The MP stressed that Belarusian parliamentarians had gone a long way studying the situation in Georgia, Abkhazia and South Ossetia. A detailed report compiled by members of the lower and upper chambers has been brought into the House of Representatives and the Council of the Republic, with a copy forwarded to Belarus’ leadership. According to Sergei Maskevich, it would be incorrect to discuss the parliamentary report in public and reveal details about the situation in Georgia, Abkhazia and South Ossetia.

    Asked about Russia’s pressuring Belarusian MPs for the sake of making them recognize the Caucasian republics sooner, Sergei Maskevich said there is no pressure. He added that are a lot of examples of one state recognizing the independence of some nation, in particular, Turkey’s recognition of Northern Cyprus.

    Sergei Maskevich advised reporters to also poll the Belarusian nation about whether the independence of Abkhazia and South Ossetia should be recognized.

    Historical buildings may be sold into private ownership in Belarus

    From: BelTA
    The Belarusian Ministry of Culture and the Ministry of Sport and Tourism are working on the amendments to the legislation which would allow privatizing historical buildings in Belarus, Culture Minister of Belarus Pavel Latushko told reporters in Minsk on 17 December following the talks with Minister of Culture and National Heritage of Poland Bogdan Zdrojewski, BelTA has learnt.

    The historical buildings and manors, which once belonged to rich Belarusian families, are now the property of the state. Other options are not negotiable, Pavel Latushko noted answering the question about the return of the historical sites to their former owners or their ancestors. “The Culture Ministry and the Ministry of Sport and Tourism are working together on the changes to the legislation due to which the historical buildings may be given into private ownership on condition of their obligatory restoration. The state will have no funds to restore all the historical buildings. We will offer the Belarusians and foreigners including the former owners to buy them out and then to restore under state supervision,” the Culture Minister said.

    In turn, Bogdan Zdrojewski noted that the Polish school of restorers is well-known all over the world. Polish specialists may provide both the advice and practical assistance with the restoration of the historical facilities. According to him, in 2010 the Polish Government intends to assign some funds for the restoration of the specimens of architecture outside Poland.

    Belarus MPs call new European Parliament resolution discriminatory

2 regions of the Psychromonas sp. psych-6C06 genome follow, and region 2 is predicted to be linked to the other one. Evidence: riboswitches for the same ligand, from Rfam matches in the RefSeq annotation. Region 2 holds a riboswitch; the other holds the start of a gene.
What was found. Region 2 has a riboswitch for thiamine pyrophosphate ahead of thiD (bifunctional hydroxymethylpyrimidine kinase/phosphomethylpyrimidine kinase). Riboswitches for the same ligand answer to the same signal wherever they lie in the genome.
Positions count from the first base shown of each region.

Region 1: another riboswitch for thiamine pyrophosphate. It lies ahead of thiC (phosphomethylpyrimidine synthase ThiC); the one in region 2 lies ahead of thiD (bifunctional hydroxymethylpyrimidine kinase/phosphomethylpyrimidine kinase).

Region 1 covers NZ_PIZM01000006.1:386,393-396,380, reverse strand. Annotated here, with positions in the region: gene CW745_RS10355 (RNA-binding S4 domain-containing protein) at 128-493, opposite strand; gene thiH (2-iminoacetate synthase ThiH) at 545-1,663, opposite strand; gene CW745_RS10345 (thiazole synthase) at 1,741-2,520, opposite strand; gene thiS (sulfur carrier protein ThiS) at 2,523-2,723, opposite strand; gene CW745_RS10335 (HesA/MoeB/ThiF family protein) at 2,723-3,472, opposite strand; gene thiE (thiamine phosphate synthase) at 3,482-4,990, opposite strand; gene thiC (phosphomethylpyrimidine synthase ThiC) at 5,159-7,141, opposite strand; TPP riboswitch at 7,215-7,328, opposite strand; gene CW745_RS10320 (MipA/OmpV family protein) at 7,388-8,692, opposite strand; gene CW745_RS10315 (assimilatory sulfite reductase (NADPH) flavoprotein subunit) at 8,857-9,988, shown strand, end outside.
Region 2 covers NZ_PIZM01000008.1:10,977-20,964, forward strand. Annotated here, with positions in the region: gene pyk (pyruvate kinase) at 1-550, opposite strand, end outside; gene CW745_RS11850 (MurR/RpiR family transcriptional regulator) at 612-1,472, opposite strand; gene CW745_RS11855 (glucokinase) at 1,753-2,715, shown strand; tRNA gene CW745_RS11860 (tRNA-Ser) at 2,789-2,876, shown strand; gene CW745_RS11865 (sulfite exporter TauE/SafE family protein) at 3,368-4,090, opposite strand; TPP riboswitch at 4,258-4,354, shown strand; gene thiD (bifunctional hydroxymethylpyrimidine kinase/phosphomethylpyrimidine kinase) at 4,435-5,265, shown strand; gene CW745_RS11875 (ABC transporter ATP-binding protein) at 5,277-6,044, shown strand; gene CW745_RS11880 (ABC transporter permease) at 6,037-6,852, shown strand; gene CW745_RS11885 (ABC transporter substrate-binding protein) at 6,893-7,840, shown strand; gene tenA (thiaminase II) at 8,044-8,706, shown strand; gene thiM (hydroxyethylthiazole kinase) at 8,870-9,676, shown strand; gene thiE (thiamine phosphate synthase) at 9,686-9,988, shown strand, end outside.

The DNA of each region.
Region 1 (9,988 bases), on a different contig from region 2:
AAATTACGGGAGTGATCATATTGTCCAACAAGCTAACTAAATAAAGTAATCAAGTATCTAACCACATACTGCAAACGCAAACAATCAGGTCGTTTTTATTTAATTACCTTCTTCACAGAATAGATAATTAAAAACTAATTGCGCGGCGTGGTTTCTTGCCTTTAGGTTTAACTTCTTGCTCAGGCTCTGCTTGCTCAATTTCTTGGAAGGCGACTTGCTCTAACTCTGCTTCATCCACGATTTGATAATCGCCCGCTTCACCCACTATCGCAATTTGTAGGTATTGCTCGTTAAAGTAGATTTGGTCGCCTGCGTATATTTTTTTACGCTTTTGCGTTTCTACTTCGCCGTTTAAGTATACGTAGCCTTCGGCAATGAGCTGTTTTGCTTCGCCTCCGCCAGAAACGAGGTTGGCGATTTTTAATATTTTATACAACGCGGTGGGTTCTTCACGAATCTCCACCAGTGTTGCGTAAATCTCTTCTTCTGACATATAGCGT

From: BelTA
    Belarusian parliamentarians think that the new resolution of the European Parliament on Belarus adopted on 17 December is discriminatory. According to the resolution, Belarus will be invited to participate fully and on an equal basis in the EURONEST assembly as soon as free and fair elections to the Belarusian parliament take place, Sergei Maskevich, Chairman of the International Affairs and CIS Relations Commission of the House of Representatives of the National Assembly of Belarus, told reporters on 18 December, BelTA has learnt.

    “We are deeply concerned about this decision; it is discriminatory towards the Belarusian parliament. We expected a different resolution to be adopted,” the deputy said.

    He informed that a working group will be set up to put forward proposals on the equal participation of the Belarusian parliament in the EURONEST. The group will consist of the representatives of the parliaments of six Eastern Partnership participating states and five EU states, Sergei Maskevich said.

    The deputy is convinced that this resolution is detrimental to the Eastern Partnership project and Belarus-EU relations in general.

    Igor Petrishenko: Belarus will not reduce visa costs for EU citizens unilateral

    Belarus will not reduce the cost of Belarusian visas for the EU citizens unilaterally, First Deputy Foreign Minister of Belarus Igor Petrishenko said as he answered the questions of Belarusian parliamentarians on 17 December, BelTA has learnt.

    “Beginning the spring 2009 we (the Foreign Ministry) have been actively involved in the Eastern Partnership project which is aimed, among other things, to simplify visa procedures. This process should be bilateral. It means that we cannot reduce the cost of Belarusian visas for the EU citizens unilaterally. We want our citizens to be able to travel freely to European countries paying as little as possible for the visa,” Igor Petrishenko said.

    Belarus has some positive cooperation experience in this area with the neighboring countries which are the EU members. As for the proposal of the Ministry of Sport and Tourism of Belarus to reduce the cost of tourist visas for the EU citizens unilaterally, Igor Petrishenko informed that the government analyzed this proposal and came to the conclusion that Belarus will not benefit from it economically. “We will work hard on this issue and I think we will be able to find a solution regarding the cost of visas and the inflow of tourists to Belarus,” the First Deputy Foreign Minister of Belarus said.

  • Cultural Scene...

    Altai Krai to host festival of Belarusian culture

    From: BelTA
    The National Academic Opera and Ballet Theatre
    The festival of Belarusian culture will be held in the Altai Krai of the Russian Federation. The festival will be timed to the 10th anniversary of the Union State Treaty, BelTA learnt from the Belarusian Embassy in Russia.